For example, look what happened in 1992, there were only seven named storms that year, which was significantly below the 50-year average. However, that season produced the most destructive hurricane prior to Hurricane Katrina in 2005 with Andrew that plowed through South Florida in August of that year. It only takes one storm everyone. The forecast for increased activity only increases the risk. People need to be aware of that risk. If the conditions are ripe for above average storms in a particular year, people should know about it. Now, my feeling is that perhaps that forecast shouldn’t be quantified since the average person on the street seems to be more focused on just the numbers rather than the reasons or factors that led to such a forecast. This past season was a classic example. Now is true that the numbers were below the figures that were originally expected, but if you compared them to the ten year average, they were either on the money, or above the average, which meant that the forecast was close to being on the mark.

If the forecasts are to be quantified, then perhaps it should be given in a range, or in some way so that at season’s end, people don’t jump to conclusions and think the forecast is completely off the mark. Now, NOAA already does this, and this may be so that it differentiates itself from Dr. Gray and his staff’s prognostication. There is always going to be a fine line here. Money and lives are at stake, and can be greatly affected by a forecast whether it is a long range seasonal forecast, or a forecast for landfall. For example, those living along the Gulf Coast remember Hurricane Elena back in 1985? A lot of Labor Day Business was lost as well as costs to local and state governments for Emergency Management, and other storm related expenses. Despite all the technological and forecasting advancements, and major strides made from just the past 60 years or so alone, forecasting is still a mystery.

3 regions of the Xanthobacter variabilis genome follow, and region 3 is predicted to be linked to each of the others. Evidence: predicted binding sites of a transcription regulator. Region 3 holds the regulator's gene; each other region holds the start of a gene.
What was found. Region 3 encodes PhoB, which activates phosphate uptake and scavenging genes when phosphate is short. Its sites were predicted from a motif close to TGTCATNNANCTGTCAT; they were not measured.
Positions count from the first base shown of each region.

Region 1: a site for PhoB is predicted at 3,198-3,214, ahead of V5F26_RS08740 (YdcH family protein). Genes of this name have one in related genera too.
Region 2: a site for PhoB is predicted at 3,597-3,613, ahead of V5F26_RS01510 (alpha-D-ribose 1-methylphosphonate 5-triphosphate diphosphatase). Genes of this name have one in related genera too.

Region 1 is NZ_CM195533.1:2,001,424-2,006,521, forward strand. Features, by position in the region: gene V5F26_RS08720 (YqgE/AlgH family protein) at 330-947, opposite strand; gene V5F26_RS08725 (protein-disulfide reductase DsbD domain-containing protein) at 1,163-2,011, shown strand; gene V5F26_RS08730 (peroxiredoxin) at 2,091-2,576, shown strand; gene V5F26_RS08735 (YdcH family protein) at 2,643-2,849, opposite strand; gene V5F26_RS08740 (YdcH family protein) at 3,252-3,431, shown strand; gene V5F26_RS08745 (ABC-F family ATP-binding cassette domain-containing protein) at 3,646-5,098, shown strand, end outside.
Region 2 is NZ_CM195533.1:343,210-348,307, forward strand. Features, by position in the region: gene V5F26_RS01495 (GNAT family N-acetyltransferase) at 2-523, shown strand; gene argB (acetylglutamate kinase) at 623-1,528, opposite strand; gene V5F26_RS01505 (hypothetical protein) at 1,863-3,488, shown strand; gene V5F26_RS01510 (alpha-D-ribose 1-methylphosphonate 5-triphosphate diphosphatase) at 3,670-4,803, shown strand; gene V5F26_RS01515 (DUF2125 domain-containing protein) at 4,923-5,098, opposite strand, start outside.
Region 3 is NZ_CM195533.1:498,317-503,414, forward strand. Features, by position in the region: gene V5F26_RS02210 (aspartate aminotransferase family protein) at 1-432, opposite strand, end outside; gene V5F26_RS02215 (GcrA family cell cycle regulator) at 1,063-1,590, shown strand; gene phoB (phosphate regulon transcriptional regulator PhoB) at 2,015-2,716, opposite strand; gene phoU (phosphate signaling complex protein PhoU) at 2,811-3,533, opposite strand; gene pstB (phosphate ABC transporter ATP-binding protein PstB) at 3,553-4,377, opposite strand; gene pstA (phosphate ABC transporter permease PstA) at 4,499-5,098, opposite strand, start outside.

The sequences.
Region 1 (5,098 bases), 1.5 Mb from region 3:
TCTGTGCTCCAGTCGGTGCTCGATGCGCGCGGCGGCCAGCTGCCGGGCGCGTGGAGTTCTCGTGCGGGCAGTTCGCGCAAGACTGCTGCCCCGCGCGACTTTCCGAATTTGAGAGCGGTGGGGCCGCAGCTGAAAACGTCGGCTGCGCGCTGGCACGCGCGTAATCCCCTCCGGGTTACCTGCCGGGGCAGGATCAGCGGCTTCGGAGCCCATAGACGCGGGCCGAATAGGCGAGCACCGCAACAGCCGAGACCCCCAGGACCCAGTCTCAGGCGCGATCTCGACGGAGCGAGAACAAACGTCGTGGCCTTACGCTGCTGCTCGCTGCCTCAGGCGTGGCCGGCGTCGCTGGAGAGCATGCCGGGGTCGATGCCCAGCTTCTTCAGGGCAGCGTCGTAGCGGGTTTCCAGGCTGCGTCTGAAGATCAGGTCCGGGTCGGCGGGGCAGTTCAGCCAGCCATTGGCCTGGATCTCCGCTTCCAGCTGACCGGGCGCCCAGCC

As a result, people need to be prepared and made aware of the risks. Many times I get e-mails from people looking to get advice on the upcoming season so that they can make plans for taking a trip. I usually don’t like telling people to go ahead and take that trip, but I advise them of when the season is at its peak, and what the seasonal forecasts are indicating. In addition, I also try to tell them that they need to watch and listen to their local media outlets in the event that a tropical storm or hurricane does develop in the region. The problem that some people have is that they are often not aware of the risks, don’t understand them, or if they are aware of the risks, ignore them and think it won’t happen to them. Coastal residents and vacationers need to be vigilant, alert, and properly informed on a storm that is out there. Having those three characteristics makes them well armed to make the right decisions about a trip, or to evacuate or not regardless of a seasonal forecast.